Step 3. The script calls the Win32_LogicalFileSecuritySetting class's GetSecurityDescriptor method, as the code at callout A in Listing 2 shows. GetSecurityDescriptor accepts one parameter: the variable to which you want to assign the folder's SD. This type of parameter passing is commonly called pass by reference. In this case, I've passed the wmiSecurityDescriptor variable to the GetSecurityDescriptor method. The method initializes this variable with an instance of Win32_SecurityDescriptor. The Win32_SecurityDescriptor instance provides five properties:

  • ControlFlags. The Win32_SecurityDescriptor class's ControlFlags property is identical to the Win32_LogicalFileSecuritySetting class's ControlFlags property, which I described earlier.
  • DACL. The DACL property is an array of Win32_ACE objects that make up the SD's DACL. Each Win32_ACE in the DACL identifies a trustee and the permissions granted or denied to the trustee.
  • Group. The Group property is the SD's group owner in the form of a Win32_Trustee object.
  • Owner. The Owner property is the SD's owner in the form of a Win32_Trustee object.
  • SACL. The SACL property is an array of Win32_ACE objects that make up the SD's SACL. Each Win32_ACE in the SACL identifies a trustee and the audit permissions applied to the trustee.

Because the SD's owner is an instance of the Win32_Trustee class, the script sets a reference (i.e., the wmiOwner variable) to that class's Owner property. The script then displays the SD owner's name, SID, and domain.

Step 4. The last step is to examine the five bit fields. As the code at callout B in Listing 2 shows, the script begins by examining the first bit field—the Win32_SecurityDescriptor's ControlFlags property. Recall that each bit in ControlFlags represents a unique setting. To examine each bit, the script uses the CONTROL_FLAGS Dictionary object.

A Dictionary object is simply a list of items. Each item consists of two parts: a key and a value. Table 1 lists the key-value pairs in the CONTROL_FLAGS Dictionary object. You use the Dictionary object's key to retrieve a specific value from the Dictionary object, much as you use a numeric index to retrieve an element in an array. However, unlike an array in which the index is a fixed number, the Dictionary object's keys can be numbers or strings. This feature makes Dictionary objects particularly well suited for reading files' and folders' security settings because you can store friendly names in addition to the values used to perform the bitwise comparisons. You use the friendly name to reference the bit value (i.e., position) you want to compare with the target bit field property and, if the bitwise comparison is true, display the friendly name. Let's look at this capability in action.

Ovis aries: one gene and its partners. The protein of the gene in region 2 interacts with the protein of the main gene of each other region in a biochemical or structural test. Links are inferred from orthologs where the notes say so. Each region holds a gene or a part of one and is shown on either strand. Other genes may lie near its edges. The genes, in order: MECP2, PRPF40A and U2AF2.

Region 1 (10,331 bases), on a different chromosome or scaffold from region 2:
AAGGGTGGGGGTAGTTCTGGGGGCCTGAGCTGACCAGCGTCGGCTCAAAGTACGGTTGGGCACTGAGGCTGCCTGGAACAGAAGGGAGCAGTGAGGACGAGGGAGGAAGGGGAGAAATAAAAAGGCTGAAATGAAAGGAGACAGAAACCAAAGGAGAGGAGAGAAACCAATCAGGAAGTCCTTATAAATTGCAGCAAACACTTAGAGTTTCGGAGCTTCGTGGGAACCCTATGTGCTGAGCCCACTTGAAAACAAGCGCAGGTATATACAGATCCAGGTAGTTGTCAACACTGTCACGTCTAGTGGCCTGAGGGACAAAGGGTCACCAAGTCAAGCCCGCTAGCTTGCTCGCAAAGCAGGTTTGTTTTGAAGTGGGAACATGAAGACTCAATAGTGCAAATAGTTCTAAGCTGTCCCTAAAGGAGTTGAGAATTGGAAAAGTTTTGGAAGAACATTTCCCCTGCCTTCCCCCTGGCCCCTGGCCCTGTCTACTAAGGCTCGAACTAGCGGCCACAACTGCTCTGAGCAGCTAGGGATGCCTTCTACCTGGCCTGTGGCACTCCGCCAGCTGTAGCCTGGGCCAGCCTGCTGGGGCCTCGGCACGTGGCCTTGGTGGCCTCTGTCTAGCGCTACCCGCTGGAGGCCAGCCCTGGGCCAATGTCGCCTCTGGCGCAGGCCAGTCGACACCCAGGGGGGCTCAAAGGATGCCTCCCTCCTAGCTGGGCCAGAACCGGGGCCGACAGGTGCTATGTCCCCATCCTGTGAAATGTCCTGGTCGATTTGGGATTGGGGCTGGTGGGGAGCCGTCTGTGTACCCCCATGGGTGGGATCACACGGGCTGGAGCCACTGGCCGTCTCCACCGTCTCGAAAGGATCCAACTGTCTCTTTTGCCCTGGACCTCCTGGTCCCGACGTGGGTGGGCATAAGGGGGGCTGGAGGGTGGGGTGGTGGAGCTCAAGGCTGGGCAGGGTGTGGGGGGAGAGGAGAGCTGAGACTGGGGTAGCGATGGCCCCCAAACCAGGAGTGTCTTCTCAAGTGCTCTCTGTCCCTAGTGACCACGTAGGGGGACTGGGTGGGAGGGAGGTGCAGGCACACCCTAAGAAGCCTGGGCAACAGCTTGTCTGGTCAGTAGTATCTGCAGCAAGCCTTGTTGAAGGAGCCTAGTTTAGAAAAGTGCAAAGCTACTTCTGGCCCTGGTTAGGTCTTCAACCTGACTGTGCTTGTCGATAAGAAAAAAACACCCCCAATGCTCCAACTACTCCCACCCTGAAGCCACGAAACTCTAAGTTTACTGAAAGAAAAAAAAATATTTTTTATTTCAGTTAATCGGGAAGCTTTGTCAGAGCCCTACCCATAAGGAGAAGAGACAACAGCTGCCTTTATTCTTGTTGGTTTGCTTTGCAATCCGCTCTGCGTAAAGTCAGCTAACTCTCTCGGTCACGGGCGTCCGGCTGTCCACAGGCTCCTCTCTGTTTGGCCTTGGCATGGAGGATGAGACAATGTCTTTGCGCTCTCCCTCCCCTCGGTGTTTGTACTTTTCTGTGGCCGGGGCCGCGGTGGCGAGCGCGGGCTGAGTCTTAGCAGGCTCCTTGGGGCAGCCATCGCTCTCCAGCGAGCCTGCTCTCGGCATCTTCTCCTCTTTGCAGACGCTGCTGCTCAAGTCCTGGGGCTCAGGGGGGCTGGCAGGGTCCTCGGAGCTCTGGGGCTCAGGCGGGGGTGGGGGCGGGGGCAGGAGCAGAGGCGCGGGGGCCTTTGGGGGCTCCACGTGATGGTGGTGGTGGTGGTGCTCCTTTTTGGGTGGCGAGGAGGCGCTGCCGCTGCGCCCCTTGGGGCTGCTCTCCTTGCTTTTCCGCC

The code at callout B begins by setting the blnFirstValue variable to True. The script uses this value to help format output inside the For Each...Next statement. The For Each...Next loop uses the Dictionary object's Keys method to loop through all the keys in CONTROL_FLAGS. During each loop iteration, an If...Then...Else statement performs a bitwise comparison between the current CONTROL_FLAGS key's value and the ControlFlags property's value. If both identically positioned bits are set (i.e., have a value of 1), the If...Then...Else statement evaluates to True and the script displays the key's friendly name.

Next, the script uses ControlFlags a second time to test the SE_DACL_PRESENT bit, as the code at callout C in Listing 2 shows. If the SE_DACL_PRESENT bit is set, the SD contains a DACL, in which case the body of the If...Then...Else statement executes. The script initializes an array variable named arrDacl with the array of Win32_ACE objects that make up the folder's DACL. A For Each...Next statement iterates through the array. For each Win32_ACE in the arrDacl array, the following actions take place:

  1. The script retrieves and displays the Win32_ACE Trustee property. The code that the script uses to accomplish these tasks is similar to the code that the script uses to retrieve and display the SD's Owner property.
  2. The script uses the ACE_TYPE Dictionary object to map the Win32_ACE AceType property's value to a friendly name and display that name.
  3. The script uses the ACCESS_MASK Dictionary object to examine and display the Win32_ACE AccessMask property's bit field.
  4. The script uses the ACE_FLAGS Dictionary object to examine and display the Win32_ACE AceFlags property's bit field.

After the script examines and displays all the Win32_ACE objects in the folder's DACL, the script moves on to the SACL (not shown in Listing 2). The script performs the same actions on the SACL as it did on the DACL.